Square specimens (100 mm×100 mm) were then cut from the laminated composite panels for impact testing. The impact tests were performed using a high-rate Instron machine equipped with a hemispherical impact plunger (20 mm in diameter). The impact speed of 0.5 m/sec was selected to provide enough energy to penetrate specimens after preliminary tests. From the load-displacement curve, the maximum load was found and the corresponding energy was calculated by numerical integration under the curve for each sample. The energy to penetration was obtained by integration to the penetration point beyond which the oscillation of the load is still present, but as a representation of hinge effects. The impact testing was videotaped at the back side of the sample using a high speed video camera to confirm the interpretation of the load-displacement curve.
Three typical load-displacement curves obtained from the impact tests are shown in
The improvement in impact properties of the laminated composites including various amounts of xGnP is summarized in Table 1 (below) in terms of percent increase in maximum load, energy to maximum load, and energy to penetration. The concentration of xGnP was calculated as a weight percent of the total resin matrix in the composite samples. The results show that the method disclosed herein successfully achieved significant enhancement in impact properties of laminated composites using each of the different types and blend of xGnP.
Impact properties of laminated composites (12K, T700
carbon fiber prepreg): Comparative Example 1 with no veils,
Comparative Example 2 with un-doped veils, Sample 1
(including a, b, and c) with veils having 5 micron xGnP,
Sample 2 (including a, b, and c) with veils having 15 micron
xGnP, and Sample 3 (including a and b) with veils having a
1:1 weight ratio of 5 micron xGnP to 15 micron xGnP.
The effectiveness of the addition of xGnP in impact property improvement is compared with laminated composites including carbon fiber-doped veils between the prepregs. This comparison is shown in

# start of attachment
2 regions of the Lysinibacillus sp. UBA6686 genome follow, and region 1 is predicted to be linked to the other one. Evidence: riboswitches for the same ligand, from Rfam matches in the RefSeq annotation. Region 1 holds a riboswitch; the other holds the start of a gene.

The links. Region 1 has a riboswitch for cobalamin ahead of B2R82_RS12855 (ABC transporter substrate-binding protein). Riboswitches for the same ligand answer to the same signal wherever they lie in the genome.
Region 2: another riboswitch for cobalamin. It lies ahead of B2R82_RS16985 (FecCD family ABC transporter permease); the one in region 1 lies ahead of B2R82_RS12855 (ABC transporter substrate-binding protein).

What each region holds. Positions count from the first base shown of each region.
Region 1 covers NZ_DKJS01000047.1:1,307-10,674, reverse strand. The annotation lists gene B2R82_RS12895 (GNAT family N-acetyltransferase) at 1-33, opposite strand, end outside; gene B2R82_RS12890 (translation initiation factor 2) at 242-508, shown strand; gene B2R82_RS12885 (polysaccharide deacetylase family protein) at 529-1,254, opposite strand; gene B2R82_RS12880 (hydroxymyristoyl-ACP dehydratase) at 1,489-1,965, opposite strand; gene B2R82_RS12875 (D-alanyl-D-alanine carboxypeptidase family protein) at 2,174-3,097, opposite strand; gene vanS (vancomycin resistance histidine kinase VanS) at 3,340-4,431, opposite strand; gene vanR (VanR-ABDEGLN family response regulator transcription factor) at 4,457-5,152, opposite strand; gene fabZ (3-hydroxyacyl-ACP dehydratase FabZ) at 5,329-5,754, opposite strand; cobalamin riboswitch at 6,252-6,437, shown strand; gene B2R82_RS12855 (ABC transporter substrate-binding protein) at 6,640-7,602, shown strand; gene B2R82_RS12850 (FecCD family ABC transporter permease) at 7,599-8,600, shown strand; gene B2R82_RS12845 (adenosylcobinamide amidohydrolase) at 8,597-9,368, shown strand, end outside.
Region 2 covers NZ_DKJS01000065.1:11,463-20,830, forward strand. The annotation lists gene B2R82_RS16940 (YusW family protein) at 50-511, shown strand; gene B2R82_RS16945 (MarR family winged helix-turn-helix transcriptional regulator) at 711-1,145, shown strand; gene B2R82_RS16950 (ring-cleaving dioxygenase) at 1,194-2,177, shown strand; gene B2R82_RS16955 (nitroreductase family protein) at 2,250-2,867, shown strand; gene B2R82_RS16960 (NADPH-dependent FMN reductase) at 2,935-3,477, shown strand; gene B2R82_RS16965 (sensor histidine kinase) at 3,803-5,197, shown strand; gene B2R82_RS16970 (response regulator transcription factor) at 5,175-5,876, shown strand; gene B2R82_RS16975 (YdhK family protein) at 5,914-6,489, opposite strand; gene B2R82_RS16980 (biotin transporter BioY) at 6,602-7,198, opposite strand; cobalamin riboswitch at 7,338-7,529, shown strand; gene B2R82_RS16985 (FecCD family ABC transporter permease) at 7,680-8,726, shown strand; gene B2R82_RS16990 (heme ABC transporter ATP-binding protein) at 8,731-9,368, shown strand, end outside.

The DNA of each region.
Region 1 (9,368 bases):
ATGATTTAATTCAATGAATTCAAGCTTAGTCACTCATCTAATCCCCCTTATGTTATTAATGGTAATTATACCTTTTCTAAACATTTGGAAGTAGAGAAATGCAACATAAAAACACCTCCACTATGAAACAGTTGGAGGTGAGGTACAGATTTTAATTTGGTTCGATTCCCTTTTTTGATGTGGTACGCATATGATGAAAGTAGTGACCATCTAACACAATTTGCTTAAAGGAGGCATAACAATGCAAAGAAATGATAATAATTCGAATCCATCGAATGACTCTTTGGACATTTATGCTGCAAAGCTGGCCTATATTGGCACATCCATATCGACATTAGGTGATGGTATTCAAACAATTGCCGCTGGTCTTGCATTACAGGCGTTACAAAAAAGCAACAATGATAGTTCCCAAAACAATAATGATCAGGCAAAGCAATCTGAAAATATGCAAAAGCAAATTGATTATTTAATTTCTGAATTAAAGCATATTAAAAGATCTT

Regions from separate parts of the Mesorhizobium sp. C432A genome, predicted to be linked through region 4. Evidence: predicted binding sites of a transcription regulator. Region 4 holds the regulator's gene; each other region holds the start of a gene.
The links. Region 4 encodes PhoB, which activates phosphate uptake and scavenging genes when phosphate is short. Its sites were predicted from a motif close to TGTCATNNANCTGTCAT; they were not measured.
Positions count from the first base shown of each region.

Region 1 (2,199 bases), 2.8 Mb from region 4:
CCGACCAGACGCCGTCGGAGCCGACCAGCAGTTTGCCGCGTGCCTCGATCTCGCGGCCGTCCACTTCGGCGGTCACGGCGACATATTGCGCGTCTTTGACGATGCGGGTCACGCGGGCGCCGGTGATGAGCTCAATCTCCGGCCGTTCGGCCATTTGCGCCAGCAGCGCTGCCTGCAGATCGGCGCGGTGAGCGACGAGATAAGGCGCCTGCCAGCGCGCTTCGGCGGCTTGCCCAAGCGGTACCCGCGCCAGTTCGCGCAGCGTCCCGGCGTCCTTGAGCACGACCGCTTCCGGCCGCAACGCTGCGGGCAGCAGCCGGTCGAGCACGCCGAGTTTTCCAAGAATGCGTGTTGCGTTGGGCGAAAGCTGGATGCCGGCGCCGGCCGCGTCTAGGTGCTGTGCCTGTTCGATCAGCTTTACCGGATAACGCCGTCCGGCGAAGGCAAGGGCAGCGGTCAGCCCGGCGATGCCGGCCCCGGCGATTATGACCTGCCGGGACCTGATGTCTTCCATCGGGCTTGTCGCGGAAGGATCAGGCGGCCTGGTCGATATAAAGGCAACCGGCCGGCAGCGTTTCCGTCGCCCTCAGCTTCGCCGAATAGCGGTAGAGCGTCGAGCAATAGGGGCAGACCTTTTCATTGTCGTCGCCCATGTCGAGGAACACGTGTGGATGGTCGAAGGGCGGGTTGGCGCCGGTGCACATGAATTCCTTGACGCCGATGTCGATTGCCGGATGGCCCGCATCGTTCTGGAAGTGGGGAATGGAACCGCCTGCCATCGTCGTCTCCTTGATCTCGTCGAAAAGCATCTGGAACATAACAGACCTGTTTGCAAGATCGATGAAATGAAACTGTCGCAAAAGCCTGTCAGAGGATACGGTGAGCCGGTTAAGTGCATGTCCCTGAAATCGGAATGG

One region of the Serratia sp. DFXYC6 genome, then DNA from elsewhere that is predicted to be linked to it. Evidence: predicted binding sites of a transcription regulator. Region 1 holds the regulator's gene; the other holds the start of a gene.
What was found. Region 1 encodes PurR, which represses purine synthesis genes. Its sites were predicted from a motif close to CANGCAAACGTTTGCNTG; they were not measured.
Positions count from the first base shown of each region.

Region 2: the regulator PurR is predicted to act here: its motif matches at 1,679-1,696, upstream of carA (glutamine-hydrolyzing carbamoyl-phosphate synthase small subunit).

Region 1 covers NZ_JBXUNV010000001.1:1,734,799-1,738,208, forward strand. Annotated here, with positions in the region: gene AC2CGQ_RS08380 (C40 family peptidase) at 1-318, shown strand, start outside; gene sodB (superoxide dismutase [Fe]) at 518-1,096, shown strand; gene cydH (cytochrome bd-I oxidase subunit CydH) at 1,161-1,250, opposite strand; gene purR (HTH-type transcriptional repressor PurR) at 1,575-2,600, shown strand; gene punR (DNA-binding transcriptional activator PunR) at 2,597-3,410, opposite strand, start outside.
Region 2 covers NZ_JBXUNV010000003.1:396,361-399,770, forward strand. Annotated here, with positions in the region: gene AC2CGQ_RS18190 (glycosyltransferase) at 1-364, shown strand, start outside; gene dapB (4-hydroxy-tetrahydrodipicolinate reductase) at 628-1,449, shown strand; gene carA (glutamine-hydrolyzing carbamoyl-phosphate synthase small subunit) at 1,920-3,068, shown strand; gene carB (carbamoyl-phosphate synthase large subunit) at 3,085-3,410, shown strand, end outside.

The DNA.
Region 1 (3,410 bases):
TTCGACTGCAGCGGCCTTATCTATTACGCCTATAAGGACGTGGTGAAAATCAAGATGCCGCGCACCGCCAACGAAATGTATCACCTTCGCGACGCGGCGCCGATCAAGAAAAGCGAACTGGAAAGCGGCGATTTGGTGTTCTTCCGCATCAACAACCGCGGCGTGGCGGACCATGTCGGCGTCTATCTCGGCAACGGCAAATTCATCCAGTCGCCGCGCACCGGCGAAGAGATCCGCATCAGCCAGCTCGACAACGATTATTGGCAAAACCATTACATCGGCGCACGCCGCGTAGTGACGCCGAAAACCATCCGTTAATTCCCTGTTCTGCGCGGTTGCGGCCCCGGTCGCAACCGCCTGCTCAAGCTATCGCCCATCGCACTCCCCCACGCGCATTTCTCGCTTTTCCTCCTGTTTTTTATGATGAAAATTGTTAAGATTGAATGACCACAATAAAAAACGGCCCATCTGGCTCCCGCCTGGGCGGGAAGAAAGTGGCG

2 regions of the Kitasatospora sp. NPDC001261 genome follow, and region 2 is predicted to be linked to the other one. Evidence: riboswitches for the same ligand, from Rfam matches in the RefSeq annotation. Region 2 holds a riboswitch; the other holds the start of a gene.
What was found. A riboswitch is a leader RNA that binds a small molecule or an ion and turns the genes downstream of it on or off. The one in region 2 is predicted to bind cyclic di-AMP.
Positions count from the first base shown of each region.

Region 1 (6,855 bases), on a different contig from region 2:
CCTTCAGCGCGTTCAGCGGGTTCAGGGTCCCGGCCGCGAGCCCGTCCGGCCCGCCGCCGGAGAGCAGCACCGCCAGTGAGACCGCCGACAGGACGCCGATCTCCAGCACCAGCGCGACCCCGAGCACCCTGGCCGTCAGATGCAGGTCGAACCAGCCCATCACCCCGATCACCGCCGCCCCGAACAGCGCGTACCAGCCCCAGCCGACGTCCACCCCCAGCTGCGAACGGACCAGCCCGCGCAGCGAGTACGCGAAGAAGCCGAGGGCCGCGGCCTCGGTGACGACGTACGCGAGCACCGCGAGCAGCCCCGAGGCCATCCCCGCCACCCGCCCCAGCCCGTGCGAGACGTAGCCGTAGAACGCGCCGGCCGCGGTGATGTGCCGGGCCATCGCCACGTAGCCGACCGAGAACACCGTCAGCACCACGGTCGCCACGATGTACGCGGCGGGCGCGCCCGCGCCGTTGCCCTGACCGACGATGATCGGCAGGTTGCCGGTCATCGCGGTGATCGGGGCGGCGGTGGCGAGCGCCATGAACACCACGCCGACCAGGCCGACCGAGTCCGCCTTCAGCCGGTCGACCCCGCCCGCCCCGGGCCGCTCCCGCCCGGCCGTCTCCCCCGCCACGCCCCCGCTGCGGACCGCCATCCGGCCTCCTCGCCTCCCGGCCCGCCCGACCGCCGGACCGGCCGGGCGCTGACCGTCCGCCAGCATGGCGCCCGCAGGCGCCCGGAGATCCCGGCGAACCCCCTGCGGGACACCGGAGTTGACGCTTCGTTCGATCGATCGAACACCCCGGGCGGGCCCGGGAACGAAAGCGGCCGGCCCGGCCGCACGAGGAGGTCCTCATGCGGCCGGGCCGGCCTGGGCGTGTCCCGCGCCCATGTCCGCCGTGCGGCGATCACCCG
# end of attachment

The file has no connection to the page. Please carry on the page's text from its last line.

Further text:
While several examples have been described in detail, it will be apparent to those skilled in the art that the disclosed examples may be modified. Therefore, the foregoing description is to be considered exemplary rather than limiting.
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|U.S. Classification||428/300.7, 264/258|
|Cooperative Classification||Y10T428/249928, Y10T442/2008, Y10T428/24994, Y10T428/31678, Y10T428/249921, Y10T442/699, Y10T428/24995, Y10T428/2927, Y10T428/25, Y10T428/2933, B29C70/083, B29K2063/00, B29C41/08, B32B2262/101, B29K2105/0809, B29K2307/00, B29K2309/08, B29K2105/0845, B32B9/00, B32B5/26, B32B2307/558, B29K2067/00, B29K2101/12, C08J5/005, B82Y30/00, B29K2031/00, B32B27/12, B32B27/04, B29C43/003, B32B2262/02, B32B27/38, B29C70/081, B29K2105/246, B29C70/887, B32B17/04, B29K2105/06, B32B2605/08, Y10S428/903, B32B5/28, B29K2079/08, D10B2505/02, Y10S977/75, B29K2995/0089, B29K2105/12, B29C70/025, B29K2307/02, B29C70/40, B32B2262/10, B29K2105/0854, B32B17/067, B29K2707/04|
|European Classification||B32B27/04, B29C70/02A4, B29C70/08B, B32B17/04, B29C70/88B, B29C70/40, B32B5/26, B32B17/06G, C08J5/00N, B32B27/12, B32B9/00, B29C43/00B, B32B5/28, B29C70/08A, B32B27/38, B82Y30/00|
|26 Jan 2010||AS||Assignment|